Health Department Releases Report on Neighborhood-Based “Rat Indexing” in the Bronx and Manhattan

From 2010 to 2014, the Health Department proactively inspected 12,121 properties in the Bronx and 19,033 properties in Manhattan annually

The de Blasio Administration is currently investing $2.9M in the City’s effort to combat rats: hiring 41 new inspectors and pest control experts

July 22, 2016 – The Health Department today released a new report on neighborhood-based rat surveillance – or “Rat Indexing” – in the Bronx and Manhattan. The Rat Indexing program examines entire blocks or larger areas, rather than individual properties. The program inspects all the properties within a targeted area. The Health Department, working closely with elected officials, community boards, business improvement districts, commercial establishments, and residents, proactively inspected 12,121 properties in the Bronx and 19,033 properties in Manhattan annually for five years and took comprehensive follow-up action, including extensive baiting, on properties with rats. The Health Department will continue to analyze failure rates for rat activity to identify and target neighborhoods with high rat activity for increased services. The epi-data brief can be found on the agency’s website,

“Prevention is the best tool to control and reduce the rat population,” said Health Commissioner Dr. Mary T. Bassett. “The City is committed to using a comprehensive strategy to proactively reduce the rat population and address an important quality of life issue for many New Yorkers. We look forward to continuing our collaboration with communities and residents to decrease the number of rat sightings in our neighborhoods.”     

The report details that the indexing program led to reductions across the Bronx and Manhattan in active rat signs, such as live rats and active burrows. All Bronx community districts tracked in the report had lower rat “failure rates” in 2014 than in 2012. Bronx Community District 4 showed the best improvement – dropping from 12.2% to 10.6% between 2010 and 2014. The Rat Indexing program started in the Bronx and was expanded to Manhattan in 2010. Among Manhattan CDs, the peak failure rate occurred in 2010 (9%), and fell by nearly 30% in 2014. All districts saw an improvement or remained the same between 2010 and 2014, with Manhattan Community District 3 witnessing a 4.8% decline in that time period.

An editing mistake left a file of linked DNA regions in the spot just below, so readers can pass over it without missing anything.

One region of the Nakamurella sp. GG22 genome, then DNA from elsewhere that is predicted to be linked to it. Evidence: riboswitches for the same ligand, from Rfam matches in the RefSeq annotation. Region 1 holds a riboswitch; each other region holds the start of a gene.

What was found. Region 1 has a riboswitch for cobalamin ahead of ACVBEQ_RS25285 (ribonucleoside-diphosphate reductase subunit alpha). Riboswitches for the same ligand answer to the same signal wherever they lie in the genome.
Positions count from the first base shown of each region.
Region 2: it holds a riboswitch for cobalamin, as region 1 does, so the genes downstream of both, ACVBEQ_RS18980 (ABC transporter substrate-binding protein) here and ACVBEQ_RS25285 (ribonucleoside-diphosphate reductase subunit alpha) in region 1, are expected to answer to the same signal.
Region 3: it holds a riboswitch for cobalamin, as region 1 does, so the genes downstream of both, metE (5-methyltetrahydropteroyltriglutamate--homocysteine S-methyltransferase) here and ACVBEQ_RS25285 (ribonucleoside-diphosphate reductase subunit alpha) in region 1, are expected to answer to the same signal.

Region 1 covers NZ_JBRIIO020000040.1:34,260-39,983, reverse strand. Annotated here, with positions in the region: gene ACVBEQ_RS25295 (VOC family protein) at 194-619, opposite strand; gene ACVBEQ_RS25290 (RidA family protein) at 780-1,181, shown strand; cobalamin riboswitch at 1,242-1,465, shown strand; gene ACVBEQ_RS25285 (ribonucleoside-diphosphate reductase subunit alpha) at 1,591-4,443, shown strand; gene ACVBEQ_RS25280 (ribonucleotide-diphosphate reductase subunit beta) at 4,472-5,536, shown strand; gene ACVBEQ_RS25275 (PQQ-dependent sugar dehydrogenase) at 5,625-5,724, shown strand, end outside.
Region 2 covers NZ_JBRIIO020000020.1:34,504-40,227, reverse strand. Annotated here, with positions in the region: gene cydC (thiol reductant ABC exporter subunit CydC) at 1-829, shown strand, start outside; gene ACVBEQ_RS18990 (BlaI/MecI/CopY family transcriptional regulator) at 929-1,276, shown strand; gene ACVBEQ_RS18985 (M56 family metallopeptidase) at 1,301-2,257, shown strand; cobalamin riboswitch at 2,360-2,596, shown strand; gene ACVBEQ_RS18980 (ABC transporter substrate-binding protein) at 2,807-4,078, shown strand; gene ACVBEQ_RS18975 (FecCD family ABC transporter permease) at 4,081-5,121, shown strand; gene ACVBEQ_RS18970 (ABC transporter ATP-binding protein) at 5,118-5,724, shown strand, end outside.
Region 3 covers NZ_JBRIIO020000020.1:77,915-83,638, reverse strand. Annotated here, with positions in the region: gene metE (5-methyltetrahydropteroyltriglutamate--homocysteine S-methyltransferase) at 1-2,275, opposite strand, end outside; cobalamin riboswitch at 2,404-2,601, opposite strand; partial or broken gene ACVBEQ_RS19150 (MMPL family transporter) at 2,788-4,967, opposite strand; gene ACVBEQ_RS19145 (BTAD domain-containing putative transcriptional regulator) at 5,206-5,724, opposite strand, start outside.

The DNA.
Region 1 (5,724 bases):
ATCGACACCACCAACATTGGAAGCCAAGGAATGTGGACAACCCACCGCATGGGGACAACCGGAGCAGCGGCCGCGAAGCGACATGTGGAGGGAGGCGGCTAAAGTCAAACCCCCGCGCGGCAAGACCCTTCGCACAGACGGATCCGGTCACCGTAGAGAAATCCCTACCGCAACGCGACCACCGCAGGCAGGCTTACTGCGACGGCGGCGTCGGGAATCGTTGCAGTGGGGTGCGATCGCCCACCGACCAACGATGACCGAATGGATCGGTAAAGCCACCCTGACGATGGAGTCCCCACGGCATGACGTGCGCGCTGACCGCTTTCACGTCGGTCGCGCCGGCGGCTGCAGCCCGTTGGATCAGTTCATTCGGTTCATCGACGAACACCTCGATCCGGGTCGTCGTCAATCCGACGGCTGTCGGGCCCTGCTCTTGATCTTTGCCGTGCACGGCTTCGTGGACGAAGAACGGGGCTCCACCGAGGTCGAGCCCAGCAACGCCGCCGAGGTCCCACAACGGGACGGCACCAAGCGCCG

“Even though our City’s rodent problem has been around for centuries, and is likely to continue for centuries more, we cannot be complacent in our efforts to protect public health. Together with our city agency partners, we are engaging business owners and residents to spread the word about pest mitigation techniques and preventative measures,” said Council Member Margaret Chin. “I thank Commissioner Bassett and her colleagues for their hard work identifying problem areas through this rat indexing program and for working with the community on proactive solutions.”

“We commend the Health Department for their excellent work in educating residents, businesses, and community leaders on how to prevent infestations and maintaining a clean environment for families throughout our district. Controlling the rat population is a tremendously important issue for our residents in Manhattan Community Board 3. We will continue to take full advantage of the Rat Academy and Rat Reservoir programs as the city expands its investment in combating the rodent population,” said Susan Stetzer, District Manager for Community Board 3 in Manhattan.